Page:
Karin Lowachee, who has written three highly acclaimed SF novels, released her first fantasy novel, The Gaslight Dogs, in April 2010 -- and it's another good one. The novel has two memorable main characters, Sjennonirk (or Sjenn for short) and Jarrett, as well as several well-drawn side characters. Sjenn is the young spiritwalker of her Anwi (think: Inuit) tribe, who finds herself taken captive by the Ciracusan army and transported from the frozen north to the gaslit city of Nev Anyan. Jarrett is a captain in the Ciracusan army -- and the son of a powerful general -- who returns on leave to the same city after a fearful encounter with Qoyotariz, a warrior of one of the many tribes Ciracusa is battling.
This is a strong, emotionally gripping novel that deserves much more attention than it received when it first came out. Karin Lowachee's prose is powerful and often uniquely styled. Be warned: you won't find much exposition here, and as a result the first few chapters can be a bit confusing as the new vocabulary and names trickle into the story. I actually ended up reading them twice, partly to connect the dots on some world-building details that are implied rather than explained, and partly to enjoy the beautiful prose and Lowachee's often surprising word choices and similes. Some books can be read quickly, and some need to be savored and enjoyed slowly; The Gaslight Dogs is most definitely an example of the latter.
Also impressive is the way Karin Lowachee quickly and deftly adds depth to her characters. Within the first pages of their respective chapters, you'll have a solid idea of who Sjenn and Jarrett are, and as the book progresses, they are placed in emotionally wrenching situations that add layer upon layer to their personalities. However, the emotion in this novel is often understated: certain scenes contain powerful but almost silent clashes of worldviews and personalities, and their true impact may not strike you initially and hit you long after reading them.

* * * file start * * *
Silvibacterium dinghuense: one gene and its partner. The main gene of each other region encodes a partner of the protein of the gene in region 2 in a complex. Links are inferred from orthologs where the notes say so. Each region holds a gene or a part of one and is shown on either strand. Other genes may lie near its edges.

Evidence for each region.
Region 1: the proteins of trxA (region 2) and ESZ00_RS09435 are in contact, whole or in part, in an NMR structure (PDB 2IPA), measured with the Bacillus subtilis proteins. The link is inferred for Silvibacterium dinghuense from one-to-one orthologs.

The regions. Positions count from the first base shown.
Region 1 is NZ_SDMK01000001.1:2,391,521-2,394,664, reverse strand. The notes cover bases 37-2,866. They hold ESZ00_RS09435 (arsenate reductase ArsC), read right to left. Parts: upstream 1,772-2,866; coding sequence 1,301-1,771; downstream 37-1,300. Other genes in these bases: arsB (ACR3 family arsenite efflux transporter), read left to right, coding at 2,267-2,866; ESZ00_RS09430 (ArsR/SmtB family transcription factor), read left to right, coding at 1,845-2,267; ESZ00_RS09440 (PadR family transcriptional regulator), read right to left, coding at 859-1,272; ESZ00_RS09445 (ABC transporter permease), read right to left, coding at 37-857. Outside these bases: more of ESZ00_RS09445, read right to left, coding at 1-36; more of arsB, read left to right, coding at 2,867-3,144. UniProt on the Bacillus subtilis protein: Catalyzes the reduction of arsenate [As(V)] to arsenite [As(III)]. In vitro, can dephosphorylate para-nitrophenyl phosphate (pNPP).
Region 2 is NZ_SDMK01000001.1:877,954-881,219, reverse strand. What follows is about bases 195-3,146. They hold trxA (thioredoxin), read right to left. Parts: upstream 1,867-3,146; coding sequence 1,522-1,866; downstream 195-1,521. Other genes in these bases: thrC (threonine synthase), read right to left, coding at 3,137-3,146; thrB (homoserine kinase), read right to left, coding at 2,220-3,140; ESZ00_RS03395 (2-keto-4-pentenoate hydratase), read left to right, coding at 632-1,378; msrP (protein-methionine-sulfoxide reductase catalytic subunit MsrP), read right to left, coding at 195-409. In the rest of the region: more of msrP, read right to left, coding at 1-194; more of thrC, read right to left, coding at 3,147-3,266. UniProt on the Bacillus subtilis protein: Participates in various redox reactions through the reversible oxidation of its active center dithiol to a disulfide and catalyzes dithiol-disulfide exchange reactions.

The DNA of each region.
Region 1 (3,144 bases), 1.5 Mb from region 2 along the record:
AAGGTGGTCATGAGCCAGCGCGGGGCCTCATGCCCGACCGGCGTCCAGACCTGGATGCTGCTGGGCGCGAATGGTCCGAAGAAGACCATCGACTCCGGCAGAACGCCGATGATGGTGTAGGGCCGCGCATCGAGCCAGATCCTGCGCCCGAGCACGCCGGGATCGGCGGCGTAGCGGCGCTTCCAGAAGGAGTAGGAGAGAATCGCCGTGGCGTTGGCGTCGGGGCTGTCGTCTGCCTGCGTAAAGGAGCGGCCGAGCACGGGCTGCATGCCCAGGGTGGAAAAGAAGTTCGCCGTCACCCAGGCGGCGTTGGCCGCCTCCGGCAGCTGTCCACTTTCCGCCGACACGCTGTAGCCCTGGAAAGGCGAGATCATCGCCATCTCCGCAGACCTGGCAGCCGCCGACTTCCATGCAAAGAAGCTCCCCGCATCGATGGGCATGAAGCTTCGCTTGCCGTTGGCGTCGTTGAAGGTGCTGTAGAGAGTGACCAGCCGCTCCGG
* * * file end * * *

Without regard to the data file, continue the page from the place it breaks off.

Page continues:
The Gaslight Dogs' fantasy world is fascinating, but not everything is explained in this first novel. There are many hints at a complex history that's impacting the story in ways we may not yet understand. Even though there is no indication of it on the book's cover (featuring a beautiful illustration by Sam Weber), this is actually the first book in a planned trilogy, but rest assured: the ending, while open, is extremely poignant and more than satisfying, so the novel works very well as a standalone.
The most pressing question, after finishing the novel, is the true nature of the "little spirits." At first they may appear to be standard animal familiars or guiding spirits, but you'll quickly realize that there's a lot more going on here. The novel's characters, powerful prose and well-realized world would be enough to have me run to the bookstore for the sequel, but my main motivation will be finding out more about these mysterious spirits. Regardless, The Gaslight Dogs is an excellent fantasy novel, and highly recommended to anyone looking for an original and emotionally gripping story.